Neuromorphic computing is an interdisciplinary field that aspires to create physical architecture and design principles based on biological nervous systems for applications in vision systems, auditory systems and autonomous robots. There is an increasing interest in developing electronic analog circuits to mimic neuro-biological architectures present in the nervous system. In the nervous system of the brain, a synapse is a structure that permits a neuron to pass an electrical or chemical signal to another cell. This exploratory research proposes to create a two-terminal memristive device that can emulate the function of a synapse. The resistance of the device will change depending on the amount, direction, and duration of voltage applied. The device has advantage of maintaining its state until another voltage pulse is applied over conventional computer memory, which requires regular charge to maintain its state. The principle behind the proposed approach is to make dipoles in a film switch up or down depending on voltage polarity in ferroelectric materials. If the thickness of the ferroelectric layer is made small enough, it can allow tunneling of electrons that is a function of the relative density of dipoles in up or down position thus preserving a memory similar to that of the synapse, thereby making electronic analog circuits to mimic brain. The proposed novel synapse circuits will enable integration of complex systems with power-constrained devices. The research on hafnium oxide (HfO2) based FTJ will also open the door for further scaling of FE capacitor based random access memory and enable the fabrication of FE field effect transistor (FE-FET) based memory. The graduate students would have a significant opportunity in advancing their interdisciplinary skills in semiconductors device design and fabrication, integrated circuit design, machine learning, and neuroscience.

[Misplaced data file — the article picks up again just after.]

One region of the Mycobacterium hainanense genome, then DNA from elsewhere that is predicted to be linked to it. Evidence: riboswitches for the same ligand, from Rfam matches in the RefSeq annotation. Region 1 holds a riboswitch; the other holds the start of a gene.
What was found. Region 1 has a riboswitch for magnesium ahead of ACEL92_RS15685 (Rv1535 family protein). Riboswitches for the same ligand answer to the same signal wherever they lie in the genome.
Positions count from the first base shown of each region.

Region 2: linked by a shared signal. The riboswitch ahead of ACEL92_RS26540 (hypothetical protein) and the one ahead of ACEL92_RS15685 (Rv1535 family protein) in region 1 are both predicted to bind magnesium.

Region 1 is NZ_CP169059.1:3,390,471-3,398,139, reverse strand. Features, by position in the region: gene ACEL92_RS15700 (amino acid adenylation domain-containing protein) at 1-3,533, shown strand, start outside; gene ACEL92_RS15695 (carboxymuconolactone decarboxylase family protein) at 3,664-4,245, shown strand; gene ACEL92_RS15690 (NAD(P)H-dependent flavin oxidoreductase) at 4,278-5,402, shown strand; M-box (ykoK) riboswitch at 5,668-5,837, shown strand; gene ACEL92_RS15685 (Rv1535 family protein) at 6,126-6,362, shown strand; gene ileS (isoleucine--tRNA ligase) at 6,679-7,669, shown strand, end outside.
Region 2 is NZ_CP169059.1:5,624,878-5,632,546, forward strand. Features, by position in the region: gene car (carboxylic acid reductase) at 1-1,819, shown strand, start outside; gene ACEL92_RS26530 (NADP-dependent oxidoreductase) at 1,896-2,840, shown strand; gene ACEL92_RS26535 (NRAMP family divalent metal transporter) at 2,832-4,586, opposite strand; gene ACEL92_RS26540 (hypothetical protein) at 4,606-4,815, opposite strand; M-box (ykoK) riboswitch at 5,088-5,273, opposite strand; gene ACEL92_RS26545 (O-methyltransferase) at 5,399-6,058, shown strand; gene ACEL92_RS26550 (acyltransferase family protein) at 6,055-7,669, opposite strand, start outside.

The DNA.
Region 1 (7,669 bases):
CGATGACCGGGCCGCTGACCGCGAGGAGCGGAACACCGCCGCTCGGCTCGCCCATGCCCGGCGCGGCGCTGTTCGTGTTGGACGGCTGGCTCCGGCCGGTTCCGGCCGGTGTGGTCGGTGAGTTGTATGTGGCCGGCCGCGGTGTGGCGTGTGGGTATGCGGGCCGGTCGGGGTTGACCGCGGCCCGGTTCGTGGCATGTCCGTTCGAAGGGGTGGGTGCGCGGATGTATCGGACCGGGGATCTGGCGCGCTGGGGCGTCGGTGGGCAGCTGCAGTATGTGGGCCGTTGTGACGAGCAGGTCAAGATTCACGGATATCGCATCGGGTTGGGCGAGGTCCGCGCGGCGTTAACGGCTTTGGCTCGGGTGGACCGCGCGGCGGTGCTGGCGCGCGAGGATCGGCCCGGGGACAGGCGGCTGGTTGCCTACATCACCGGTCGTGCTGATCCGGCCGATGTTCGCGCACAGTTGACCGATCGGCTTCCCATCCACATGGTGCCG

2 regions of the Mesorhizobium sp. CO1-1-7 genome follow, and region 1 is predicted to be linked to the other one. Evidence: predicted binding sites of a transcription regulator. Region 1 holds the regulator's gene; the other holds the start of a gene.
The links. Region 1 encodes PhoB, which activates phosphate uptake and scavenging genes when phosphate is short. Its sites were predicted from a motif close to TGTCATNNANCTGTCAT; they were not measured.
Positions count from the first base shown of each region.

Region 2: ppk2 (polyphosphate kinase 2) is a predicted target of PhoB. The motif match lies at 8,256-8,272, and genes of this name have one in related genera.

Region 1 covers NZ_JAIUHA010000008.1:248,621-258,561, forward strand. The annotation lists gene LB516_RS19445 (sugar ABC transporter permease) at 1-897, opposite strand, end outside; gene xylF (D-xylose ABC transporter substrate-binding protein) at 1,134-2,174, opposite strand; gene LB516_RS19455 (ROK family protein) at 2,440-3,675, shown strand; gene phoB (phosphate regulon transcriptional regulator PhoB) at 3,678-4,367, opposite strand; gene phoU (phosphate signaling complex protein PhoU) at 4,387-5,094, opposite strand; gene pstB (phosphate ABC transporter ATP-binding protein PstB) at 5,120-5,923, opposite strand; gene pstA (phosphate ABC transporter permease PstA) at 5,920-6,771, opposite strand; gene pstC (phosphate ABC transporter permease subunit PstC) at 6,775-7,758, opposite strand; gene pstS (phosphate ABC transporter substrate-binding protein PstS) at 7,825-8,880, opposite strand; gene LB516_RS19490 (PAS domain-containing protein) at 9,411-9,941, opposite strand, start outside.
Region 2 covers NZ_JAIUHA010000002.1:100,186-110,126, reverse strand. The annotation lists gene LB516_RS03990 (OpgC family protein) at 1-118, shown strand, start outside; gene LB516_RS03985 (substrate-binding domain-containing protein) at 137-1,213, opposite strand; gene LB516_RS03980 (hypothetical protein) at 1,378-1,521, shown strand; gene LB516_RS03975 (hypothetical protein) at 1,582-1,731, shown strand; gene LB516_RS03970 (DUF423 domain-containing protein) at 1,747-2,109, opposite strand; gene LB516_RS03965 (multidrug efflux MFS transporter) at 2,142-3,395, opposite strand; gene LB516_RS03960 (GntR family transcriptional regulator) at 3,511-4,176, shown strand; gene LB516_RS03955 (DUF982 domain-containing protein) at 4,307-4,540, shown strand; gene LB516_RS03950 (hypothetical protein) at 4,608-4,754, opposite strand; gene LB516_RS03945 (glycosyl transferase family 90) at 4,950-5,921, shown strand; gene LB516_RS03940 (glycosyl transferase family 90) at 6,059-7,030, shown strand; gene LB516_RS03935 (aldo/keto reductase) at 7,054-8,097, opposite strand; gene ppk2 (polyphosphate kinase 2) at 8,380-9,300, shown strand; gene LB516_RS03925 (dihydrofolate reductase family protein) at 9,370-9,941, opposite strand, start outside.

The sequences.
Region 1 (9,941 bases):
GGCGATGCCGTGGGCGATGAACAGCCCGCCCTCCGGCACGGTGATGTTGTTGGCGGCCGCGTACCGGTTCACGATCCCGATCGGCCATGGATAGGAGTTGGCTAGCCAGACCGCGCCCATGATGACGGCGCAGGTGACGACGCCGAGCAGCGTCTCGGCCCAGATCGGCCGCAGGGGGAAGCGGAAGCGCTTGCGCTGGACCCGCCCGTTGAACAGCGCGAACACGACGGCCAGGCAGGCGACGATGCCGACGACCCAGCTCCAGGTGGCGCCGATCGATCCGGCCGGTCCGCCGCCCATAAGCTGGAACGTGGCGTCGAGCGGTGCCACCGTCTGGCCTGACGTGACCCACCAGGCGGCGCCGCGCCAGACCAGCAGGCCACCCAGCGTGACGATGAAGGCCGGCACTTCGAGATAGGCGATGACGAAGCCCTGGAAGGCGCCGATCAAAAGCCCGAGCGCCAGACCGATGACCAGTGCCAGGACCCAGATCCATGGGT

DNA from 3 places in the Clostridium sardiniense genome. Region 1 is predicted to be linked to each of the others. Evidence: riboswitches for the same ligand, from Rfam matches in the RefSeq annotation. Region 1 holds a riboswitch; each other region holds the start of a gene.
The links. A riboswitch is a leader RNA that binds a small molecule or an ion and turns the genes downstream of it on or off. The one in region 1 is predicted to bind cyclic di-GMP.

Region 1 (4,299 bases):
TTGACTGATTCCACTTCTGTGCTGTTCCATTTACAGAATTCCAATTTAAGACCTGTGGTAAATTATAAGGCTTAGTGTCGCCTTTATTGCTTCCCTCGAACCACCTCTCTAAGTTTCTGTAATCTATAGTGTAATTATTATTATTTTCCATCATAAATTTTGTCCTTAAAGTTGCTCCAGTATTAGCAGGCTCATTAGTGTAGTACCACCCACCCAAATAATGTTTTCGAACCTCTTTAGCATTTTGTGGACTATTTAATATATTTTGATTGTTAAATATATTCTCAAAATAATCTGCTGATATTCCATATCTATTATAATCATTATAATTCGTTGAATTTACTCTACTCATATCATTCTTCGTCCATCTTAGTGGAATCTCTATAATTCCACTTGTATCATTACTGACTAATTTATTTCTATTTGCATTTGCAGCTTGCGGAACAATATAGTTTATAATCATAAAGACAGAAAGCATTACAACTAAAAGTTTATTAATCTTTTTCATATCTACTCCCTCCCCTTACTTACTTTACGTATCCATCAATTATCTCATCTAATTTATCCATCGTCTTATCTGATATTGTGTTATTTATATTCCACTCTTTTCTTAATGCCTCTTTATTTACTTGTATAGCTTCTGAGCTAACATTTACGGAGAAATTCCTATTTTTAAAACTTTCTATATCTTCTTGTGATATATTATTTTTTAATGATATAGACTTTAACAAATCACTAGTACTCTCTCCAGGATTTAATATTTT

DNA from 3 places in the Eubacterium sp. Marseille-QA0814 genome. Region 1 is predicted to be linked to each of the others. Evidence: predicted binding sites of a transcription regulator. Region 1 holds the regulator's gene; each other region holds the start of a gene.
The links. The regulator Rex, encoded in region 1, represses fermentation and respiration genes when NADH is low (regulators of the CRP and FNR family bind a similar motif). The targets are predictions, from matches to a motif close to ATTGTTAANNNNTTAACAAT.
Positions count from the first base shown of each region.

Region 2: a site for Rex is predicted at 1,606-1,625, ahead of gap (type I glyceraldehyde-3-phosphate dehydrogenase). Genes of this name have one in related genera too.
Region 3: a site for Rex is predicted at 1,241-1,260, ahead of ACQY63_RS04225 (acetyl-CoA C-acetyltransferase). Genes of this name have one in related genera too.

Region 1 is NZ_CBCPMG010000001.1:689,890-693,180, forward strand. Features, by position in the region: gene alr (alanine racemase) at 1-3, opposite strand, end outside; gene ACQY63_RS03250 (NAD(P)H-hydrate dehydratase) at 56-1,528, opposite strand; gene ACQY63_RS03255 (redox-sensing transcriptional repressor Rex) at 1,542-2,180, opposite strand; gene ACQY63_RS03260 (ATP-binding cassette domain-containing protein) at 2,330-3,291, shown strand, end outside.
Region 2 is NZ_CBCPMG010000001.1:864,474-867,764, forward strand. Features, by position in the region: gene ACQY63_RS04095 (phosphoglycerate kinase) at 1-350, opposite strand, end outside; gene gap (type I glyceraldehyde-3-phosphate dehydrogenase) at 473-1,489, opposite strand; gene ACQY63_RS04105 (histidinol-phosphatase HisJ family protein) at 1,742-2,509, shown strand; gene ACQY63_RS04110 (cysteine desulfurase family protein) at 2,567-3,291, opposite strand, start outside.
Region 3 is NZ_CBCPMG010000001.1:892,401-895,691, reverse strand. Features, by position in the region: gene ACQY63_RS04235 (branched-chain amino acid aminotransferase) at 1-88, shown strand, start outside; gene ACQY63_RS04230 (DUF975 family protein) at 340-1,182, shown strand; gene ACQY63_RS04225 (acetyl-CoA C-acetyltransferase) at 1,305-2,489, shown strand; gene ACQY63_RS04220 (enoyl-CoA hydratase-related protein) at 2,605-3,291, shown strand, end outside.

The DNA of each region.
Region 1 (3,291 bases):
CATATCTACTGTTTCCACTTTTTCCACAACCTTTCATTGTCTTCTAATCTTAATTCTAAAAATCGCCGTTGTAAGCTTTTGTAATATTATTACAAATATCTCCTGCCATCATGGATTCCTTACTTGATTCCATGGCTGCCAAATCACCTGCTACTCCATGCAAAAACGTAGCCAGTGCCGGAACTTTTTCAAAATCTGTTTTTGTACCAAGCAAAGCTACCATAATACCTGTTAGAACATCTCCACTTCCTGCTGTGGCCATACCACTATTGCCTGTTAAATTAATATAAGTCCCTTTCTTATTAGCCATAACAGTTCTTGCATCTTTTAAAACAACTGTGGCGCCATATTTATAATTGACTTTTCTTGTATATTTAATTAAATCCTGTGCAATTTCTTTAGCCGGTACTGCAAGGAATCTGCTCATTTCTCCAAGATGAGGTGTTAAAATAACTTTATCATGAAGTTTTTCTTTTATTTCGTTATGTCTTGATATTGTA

This proposal explores a two-terminal memristive device based on newly discovered ferroelectricity in CMOS compatible high permittivity dielectric, HfO2 doped with silicon or aluminum. The switching mechanism in FTJ is driven by polarization that is relatively immune from stochastic variations observed in other resistive memory devices. Fabrication of a high permittivity HfO2 based ferroelectric device will allow thinner films which can be scaled. The goal of the proposed research is to explore the design and fabrication of HfO2 based ferroelectric tunnel junction (FTJ) memristive device and its characterization to generate models. In addition, neuron circuits with multiple signaling types for behavioral emulation of biological neurons will be designed, synaptic circuits based on the proposed memristor device models will be trained, and the feasibility of incorporating the neuron and synapse circuits into subcortex-inspired information processing (SIIP) system will be evaluated. The outcome of the proposed exploratory research will result in a novel device that can mimic synaptic behavior and can be integrated with conventional CMOS electronics thereby forming the basis for the next generation of intelligent computing.

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Rochester Institute of Tech
United States
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